Respiratory distress syndrome

Last revised by Dr Calum Worsley on 03 Oct 2021

Respiratory distress syndrome (RDS) is a relatively common condition that occurs in preterm neonates resulting from insufficient production of surfactant. 

RDS is also known as hyaline membrane disease (not favored as reflects non-specific histological findings), neonatal respiratory distress syndrome, lung disease of prematurity (both non-specific terms), or surfactant deficiency disorder 2

The incidence is estimated at 6 per 1000 births 2. Uncommon after 36 weeks' gestation due to development of pneumocyte surfactant production around 35 weeks 5.

Respiratory distress presents in the first few hours of life in a premature baby. Signs include tachypnea, expiratory grunting, and nasal flaring. The infant may or may not be cyanosed. Substernal and intercostal retractions may be evident. 

Risk factors include maternal diabetes, greater prematurity, perinatal asphyxia, and multiple gestations.

Associated conditions are those that can occur in prematurity: germinal matrix hemorrhage, necrotizing enterocolitis, patent ductus arteriosus, delayed developmental milestones, hypothermia, and hypoglycemia.

Immature type II pneumocytes cannot produce surfactant. The lack of surfactant increases the surface tension in alveoli causing them to collapse. Patients have a decreased lecithin to sphingomyelin ratio. Damaged cells, necrotic cells, and mucus line the alveoli.

Although most cases are related to prematurity alone, rarely patients may have genetic disorders of surfactant production and can present in a similar clinical and radiological manner 6.

As the alveoli are collapsed (microscopically), the lungs are collapsed macroscopically as well. It is a diffuse type of adhesive atelectasis.

  • low lung volumes
  • diffuse, bilateral and symmetrical granular opacities 
  • bell-shaped thorax
  • air bronchograms may be evident

Hyperinflation makes the diagnosis less likely, unless the patient is intubated.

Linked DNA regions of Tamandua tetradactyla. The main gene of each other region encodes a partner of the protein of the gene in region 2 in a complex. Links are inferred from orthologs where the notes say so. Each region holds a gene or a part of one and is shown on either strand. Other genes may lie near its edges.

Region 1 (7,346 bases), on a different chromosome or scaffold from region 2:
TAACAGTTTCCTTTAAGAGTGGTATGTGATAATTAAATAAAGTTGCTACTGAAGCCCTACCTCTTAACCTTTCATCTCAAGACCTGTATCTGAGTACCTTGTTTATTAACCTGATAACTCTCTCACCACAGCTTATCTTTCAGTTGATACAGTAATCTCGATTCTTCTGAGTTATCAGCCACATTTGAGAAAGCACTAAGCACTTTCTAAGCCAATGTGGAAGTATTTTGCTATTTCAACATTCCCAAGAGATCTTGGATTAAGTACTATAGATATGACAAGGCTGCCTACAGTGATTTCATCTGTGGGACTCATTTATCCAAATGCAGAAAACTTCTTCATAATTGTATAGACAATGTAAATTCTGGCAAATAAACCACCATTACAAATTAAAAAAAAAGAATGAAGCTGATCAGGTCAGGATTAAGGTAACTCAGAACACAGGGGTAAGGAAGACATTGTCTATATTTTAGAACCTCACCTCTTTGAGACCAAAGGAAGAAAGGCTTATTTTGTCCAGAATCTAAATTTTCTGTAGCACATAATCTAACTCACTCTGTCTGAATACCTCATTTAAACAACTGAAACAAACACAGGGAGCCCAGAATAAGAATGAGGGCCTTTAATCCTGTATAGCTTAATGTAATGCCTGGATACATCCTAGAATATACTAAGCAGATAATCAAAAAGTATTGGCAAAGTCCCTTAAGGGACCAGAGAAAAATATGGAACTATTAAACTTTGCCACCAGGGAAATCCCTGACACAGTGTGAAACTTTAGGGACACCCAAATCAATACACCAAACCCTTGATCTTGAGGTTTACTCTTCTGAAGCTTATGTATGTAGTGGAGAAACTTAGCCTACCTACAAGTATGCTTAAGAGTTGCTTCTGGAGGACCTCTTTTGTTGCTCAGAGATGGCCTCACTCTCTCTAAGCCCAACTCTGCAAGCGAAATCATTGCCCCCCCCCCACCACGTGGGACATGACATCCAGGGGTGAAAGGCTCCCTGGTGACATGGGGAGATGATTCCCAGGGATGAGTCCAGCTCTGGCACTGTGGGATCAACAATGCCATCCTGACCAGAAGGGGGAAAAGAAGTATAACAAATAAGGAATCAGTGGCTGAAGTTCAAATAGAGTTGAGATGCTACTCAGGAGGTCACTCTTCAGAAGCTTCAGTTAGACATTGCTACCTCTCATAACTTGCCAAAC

If treated with surfactant therapy, there may be an asymmetric improvement as more surfactant may reach certain parts of the lungs than others.

On transabdominal ultrasound, retrodiaphragmatic hyperechogenicity can be seen. If this hyperechogenicity does not resolve by day 9-18 on follow up ultrasound, it helps in the prediction of risk of development of bronchopulmonary dysplasia ref.

Exogenous surfactant administration is an effective treatment, traditionally administered via endotracheal tube, though less invasive methods of surfactant administration such as via laryngeal mask airway are becoming more common 7. Supportive oxygen therapy is typically required for a period of time.

Consider:

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Cases and figures

  • Case 1: complicated by pneumothorax
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  • Case 2
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  • Case 3
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  • Case 4
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  • Case 5
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  • Case 6
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  • Case 7
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  • Case 8: with misplaced NG tube
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  • Case 9
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  • Case 10: with left-sided pneumothorax
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  • Case 11
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